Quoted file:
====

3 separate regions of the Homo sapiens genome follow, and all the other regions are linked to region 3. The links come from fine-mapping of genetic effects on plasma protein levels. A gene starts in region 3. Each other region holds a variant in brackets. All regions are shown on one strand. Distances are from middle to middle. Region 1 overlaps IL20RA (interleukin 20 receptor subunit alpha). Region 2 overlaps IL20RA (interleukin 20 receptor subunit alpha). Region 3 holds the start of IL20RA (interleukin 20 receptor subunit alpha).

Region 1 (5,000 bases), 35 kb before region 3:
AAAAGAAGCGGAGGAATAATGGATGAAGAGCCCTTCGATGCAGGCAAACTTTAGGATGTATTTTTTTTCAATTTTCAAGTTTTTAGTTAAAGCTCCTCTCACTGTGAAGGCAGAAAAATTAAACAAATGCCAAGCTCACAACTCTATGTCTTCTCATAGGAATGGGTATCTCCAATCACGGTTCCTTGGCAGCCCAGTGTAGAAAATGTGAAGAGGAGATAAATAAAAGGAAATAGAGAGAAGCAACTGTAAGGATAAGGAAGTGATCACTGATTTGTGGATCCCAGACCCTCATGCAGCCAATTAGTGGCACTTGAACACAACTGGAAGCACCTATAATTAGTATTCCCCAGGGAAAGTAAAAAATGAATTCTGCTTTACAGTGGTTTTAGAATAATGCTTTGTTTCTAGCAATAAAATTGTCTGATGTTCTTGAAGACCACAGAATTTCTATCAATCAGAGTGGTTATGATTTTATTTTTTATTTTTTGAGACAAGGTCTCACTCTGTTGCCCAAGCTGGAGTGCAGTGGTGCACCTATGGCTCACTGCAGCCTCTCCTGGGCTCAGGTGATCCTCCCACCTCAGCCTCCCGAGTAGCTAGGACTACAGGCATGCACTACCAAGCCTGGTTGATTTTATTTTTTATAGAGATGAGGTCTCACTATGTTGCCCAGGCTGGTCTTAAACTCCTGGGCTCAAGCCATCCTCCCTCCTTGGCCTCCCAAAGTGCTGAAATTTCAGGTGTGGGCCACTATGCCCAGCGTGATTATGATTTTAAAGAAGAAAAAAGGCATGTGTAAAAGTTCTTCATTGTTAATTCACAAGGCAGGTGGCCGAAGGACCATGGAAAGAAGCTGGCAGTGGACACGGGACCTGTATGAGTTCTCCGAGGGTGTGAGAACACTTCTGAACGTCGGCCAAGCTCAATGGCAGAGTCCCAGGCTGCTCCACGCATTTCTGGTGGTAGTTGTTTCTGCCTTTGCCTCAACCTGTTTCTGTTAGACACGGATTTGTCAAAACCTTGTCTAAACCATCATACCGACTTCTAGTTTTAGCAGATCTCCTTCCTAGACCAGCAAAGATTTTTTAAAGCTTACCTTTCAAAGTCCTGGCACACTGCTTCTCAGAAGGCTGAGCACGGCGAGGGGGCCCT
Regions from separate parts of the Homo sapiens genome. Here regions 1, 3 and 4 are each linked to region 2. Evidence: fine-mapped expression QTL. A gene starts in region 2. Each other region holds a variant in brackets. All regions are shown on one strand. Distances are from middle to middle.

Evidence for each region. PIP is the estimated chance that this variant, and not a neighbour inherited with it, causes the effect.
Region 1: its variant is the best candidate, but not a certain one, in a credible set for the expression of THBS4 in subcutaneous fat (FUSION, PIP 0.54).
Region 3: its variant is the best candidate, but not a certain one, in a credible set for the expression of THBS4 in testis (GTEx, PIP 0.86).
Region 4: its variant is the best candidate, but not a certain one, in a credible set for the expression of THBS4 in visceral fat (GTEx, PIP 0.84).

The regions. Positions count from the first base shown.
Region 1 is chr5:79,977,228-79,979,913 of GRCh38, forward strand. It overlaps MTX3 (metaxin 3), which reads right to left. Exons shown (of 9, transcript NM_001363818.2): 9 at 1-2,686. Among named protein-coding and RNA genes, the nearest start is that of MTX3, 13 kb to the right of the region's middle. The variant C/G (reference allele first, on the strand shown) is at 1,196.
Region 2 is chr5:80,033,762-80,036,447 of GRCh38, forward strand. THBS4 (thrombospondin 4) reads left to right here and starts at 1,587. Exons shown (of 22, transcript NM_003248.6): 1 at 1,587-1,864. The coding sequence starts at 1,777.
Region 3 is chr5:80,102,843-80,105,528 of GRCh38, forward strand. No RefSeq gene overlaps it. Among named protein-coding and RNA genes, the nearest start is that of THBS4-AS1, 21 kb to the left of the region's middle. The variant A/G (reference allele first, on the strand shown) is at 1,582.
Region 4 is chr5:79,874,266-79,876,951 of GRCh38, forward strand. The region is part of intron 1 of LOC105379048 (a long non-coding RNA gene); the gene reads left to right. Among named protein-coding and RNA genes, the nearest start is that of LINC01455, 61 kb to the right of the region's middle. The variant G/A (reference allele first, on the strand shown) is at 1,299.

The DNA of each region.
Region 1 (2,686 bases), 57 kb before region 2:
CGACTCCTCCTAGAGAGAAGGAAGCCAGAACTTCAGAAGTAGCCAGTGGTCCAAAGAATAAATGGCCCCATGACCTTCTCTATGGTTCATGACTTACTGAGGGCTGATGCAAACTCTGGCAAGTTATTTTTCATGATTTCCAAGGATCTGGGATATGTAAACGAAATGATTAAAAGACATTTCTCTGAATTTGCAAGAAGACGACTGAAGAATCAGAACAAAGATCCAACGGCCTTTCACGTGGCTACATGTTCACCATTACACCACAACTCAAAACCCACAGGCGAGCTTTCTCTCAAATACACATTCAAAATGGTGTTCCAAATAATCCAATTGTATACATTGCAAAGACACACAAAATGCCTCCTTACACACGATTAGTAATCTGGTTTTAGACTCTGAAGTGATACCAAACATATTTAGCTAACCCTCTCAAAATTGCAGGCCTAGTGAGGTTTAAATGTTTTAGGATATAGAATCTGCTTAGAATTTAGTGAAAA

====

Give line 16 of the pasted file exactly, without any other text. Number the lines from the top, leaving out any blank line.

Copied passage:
CGACTCCTCCTAGAGAGAAGGAAGCCAGAACTTCAGAAGTAGCCAGTGGTCCAAAGAATAAATGGCCCCATGACCTTCTCTATGGTTCATGACTTACTGAGGGCTGATGCAAACTCTGGCAAGTTATTTTTCATGATTTCCAAGGATCTGGGATATGTAAACGAAATGATTAAAAGACATTTCTCTGAATTTGCAAGAAGACGACTGAAGAATCAGAACAAAGATCCAACGGCCTTTCACGTGGCTACATGTTCACCATTACACCACAACTCAAAACCCACAGGCGAGCTTTCTCTCAAATACACATTCAAAATGGTGTTCCAAATAATCCAATTGTATACATTGCAAAGACACACAAAATGCCTCCTTACACACGATTAGTAATCTGGTTTTAGACTCTGAAGTGATACCAAACATATTTAGCTAACCCTCTCAAAATTGCAGGCCTAGTGAGGTTTAAATGTTTTAGGATATAGAATCTGCTTAGAATTTAGTGAAAA